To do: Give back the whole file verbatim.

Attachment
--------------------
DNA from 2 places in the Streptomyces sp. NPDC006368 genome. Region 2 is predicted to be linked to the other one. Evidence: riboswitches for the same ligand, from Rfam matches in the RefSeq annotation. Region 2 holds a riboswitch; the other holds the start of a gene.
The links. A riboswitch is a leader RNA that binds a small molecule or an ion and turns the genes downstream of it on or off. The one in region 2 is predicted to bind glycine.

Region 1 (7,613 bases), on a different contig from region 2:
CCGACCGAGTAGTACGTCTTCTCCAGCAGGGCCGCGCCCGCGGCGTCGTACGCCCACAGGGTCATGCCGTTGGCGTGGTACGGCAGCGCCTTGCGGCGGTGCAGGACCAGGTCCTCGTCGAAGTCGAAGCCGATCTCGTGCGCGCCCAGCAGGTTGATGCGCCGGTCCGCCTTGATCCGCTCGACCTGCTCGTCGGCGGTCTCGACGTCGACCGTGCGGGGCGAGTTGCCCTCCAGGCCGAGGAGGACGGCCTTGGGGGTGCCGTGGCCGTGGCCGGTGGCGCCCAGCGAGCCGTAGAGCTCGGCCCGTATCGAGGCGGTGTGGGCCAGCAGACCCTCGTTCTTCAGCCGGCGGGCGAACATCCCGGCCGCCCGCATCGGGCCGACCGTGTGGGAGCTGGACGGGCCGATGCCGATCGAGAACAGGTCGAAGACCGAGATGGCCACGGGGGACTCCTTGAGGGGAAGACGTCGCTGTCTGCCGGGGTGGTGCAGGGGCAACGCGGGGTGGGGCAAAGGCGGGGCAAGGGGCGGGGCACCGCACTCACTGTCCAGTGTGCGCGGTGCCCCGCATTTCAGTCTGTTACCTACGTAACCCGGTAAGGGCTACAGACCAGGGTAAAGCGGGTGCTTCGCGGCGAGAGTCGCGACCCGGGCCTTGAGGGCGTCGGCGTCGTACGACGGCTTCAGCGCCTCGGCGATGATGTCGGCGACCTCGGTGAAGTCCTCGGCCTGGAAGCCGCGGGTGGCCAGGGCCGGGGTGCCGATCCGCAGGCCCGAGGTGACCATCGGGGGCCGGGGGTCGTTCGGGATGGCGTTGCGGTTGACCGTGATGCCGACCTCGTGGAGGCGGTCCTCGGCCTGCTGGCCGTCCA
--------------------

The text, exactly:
DNA from 2 places in the Streptomyces sp. NPDC006368 genome. Region 2 is predicted to be linked to the other one. Evidence: riboswitches for the same ligand, from Rfam matches in the RefSeq annotation. Region 2 holds a riboswitch; the other holds the start of a gene.
The links. A riboswitch is a leader RNA that binds a small molecule or an ion and turns the genes downstream of it on or off. The one in region 2 is predicted to bind glycine.

Region 1 (7,613 bases), on a different contig from region 2:
CCGACCGAGTAGTACGTCTTCTCCAGCAGGGCCGCGCCCGCGGCGTCGTACGCCCACAGGGTCATGCCGTTGGCGTGGTACGGCAGCGCCTTGCGGCGGTGCAGGACCAGGTCCTCGTCGAAGTCGAAGCCGATCTCGTGCGCGCCCAGCAGGTTGATGCGCCGGTCCGCCTTGATCCGCTCGACCTGCTCGTCGGCGGTCTCGACGTCGACCGTGCGGGGCGAGTTGCCCTCCAGGCCGAGGAGGACGGCCTTGGGGGTGCCGTGGCCGTGGCCGGTGGCGCCCAGCGAGCCGTAGAGCTCGGCCCGTATCGAGGCGGTGTGGGCCAGCAGACCCTCGTTCTTCAGCCGGCGGGCGAACATCCCGGCCGCCCGCATCGGGCCGACCGTGTGGGAGCTGGACGGGCCGATGCCGATCGAGAACAGGTCGAAGACCGAGATGGCCACGGGGGACTCCTTGAGGGGAAGACGTCGCTGTCTGCCGGGGTGGTGCAGGGGCAACGCGGGGTGGGGCAAAGGCGGGGCAAGGGGCGGGGCACCGCACTCACTGTCCAGTGTGCGCGGTGCCCCGCATTTCAGTCTGTTACCTACGTAACCCGGTAAGGGCTACAGACCAGGGTAAAGCGGGTGCTTCGCGGCGAGAGTCGCGACCCGGGCCTTGAGGGCGTCGGCGTCGTACGACGGCTTCAGCGCCTCGGCGATGATGTCGGCGACCTCGGTGAAGTCCTCGGCCTGGAAGCCGCGGGTGGCCAGGGCCGGGGTGCCGATCCGCAGGCCCGAGGTGACCATCGGGGGCCGGGGGTCGTTCGGGATGGCGTTGCGGTTGACCGTGATGCCGACCTCGTGGAGGCGGTCCTCGGCCTGCTGGCCGTCCA